Solution:

‘We were able to create a database that aggregates information on the cost of local accommodation, utilities, transport and other service providers, so a job seeker can see very quickly see if a particular job is actually viable, given potential living costs in that town or city’.

Conclusion:

‘We’ve had so much great feedback from young professionals who were able to make informed decisions regarding potential jobs  and which companies to apply to in which town or city. Some of them have described our service as a lifesaver.’

Dating app story

Problem: 

Dave, Julia, Zack and Emily aren’t finding it easy to get an appropriate date: Dave is busy, Julia is shy, Zack just moved in from out of town and Emily doesn’t really move in a very broad social circle. 

Solution: 

Dateapp does the searching so you don’t have to. Find a date in minutes rather than months, by letting Dateapp’s intelligent algorithms work for you to search through thousands of members in your location.

Conclusion: 

Dave, Julia, Zack and Emily find romance and even love.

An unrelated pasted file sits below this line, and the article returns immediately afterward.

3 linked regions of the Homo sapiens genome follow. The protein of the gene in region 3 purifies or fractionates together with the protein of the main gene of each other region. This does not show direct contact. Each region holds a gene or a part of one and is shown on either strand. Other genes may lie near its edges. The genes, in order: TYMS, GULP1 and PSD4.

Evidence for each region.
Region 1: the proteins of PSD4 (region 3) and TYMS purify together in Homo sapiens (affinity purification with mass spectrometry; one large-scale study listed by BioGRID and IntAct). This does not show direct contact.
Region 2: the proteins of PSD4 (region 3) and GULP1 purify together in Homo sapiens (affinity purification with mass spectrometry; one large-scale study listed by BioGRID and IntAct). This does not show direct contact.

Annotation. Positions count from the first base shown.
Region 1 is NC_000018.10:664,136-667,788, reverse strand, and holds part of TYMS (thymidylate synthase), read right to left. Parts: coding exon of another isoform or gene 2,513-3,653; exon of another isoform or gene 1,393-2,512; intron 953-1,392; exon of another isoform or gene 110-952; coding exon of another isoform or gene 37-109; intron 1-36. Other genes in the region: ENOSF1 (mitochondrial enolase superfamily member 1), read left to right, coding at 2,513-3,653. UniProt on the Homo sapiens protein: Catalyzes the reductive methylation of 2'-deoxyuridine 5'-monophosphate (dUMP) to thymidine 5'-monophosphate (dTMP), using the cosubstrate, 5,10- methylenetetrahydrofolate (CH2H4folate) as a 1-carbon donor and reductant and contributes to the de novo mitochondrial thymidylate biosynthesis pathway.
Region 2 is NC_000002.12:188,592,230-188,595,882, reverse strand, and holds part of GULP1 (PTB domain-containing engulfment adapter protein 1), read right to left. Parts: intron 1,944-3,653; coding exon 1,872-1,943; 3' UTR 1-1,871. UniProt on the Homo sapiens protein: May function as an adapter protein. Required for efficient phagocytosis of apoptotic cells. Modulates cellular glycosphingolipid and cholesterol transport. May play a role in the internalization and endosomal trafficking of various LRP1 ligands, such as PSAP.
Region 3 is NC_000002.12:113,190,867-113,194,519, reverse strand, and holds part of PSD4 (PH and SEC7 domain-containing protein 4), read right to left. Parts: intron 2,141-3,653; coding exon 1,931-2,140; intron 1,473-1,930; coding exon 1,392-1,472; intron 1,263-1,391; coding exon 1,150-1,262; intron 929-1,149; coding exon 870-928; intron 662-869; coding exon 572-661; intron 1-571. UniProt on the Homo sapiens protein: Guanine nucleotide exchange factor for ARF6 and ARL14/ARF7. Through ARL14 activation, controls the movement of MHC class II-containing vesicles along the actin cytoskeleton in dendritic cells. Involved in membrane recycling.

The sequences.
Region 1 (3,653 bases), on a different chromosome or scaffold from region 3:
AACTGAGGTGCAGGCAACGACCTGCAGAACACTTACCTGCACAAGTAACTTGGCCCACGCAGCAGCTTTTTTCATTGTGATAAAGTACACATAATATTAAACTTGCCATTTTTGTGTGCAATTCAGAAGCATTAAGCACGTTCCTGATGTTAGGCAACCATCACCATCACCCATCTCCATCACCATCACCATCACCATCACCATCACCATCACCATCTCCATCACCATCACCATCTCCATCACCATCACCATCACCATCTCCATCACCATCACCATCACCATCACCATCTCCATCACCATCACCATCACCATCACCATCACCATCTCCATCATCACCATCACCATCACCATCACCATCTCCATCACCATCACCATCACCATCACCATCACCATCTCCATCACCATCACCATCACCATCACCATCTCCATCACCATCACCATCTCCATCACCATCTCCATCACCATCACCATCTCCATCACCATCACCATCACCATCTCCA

Authentic dining experience story

Problem: 

Diners have so  many restaurants to choose from these days, but so many simply offer predictable, mass-market tuned food, with nothing for the adventurous, discerning diner.

Solution: 

Authenticeat is a chain of themed restaurants, each featuring the cuisine of a particular world culture, offering only authentic dishes, cooked with traditional ingredients, prepared using traditional methods and served in traditional style.

Conclusion: 

Diners can now enjoy and are inspired by the flavours, textures and traditions, peculiar to the local cuisine of exotic and far off places.

Don’t forget your target audience

In short, there’s pretty much no limit to the scope of this simple three scene template when structuring an effective and engaging narrative for pretty much any product or service. All that remains is to ensure that the narrative you construct contains situations and characters, with which your target audience can easily identify, otherwise, your story will fail to engage and your message will be lost.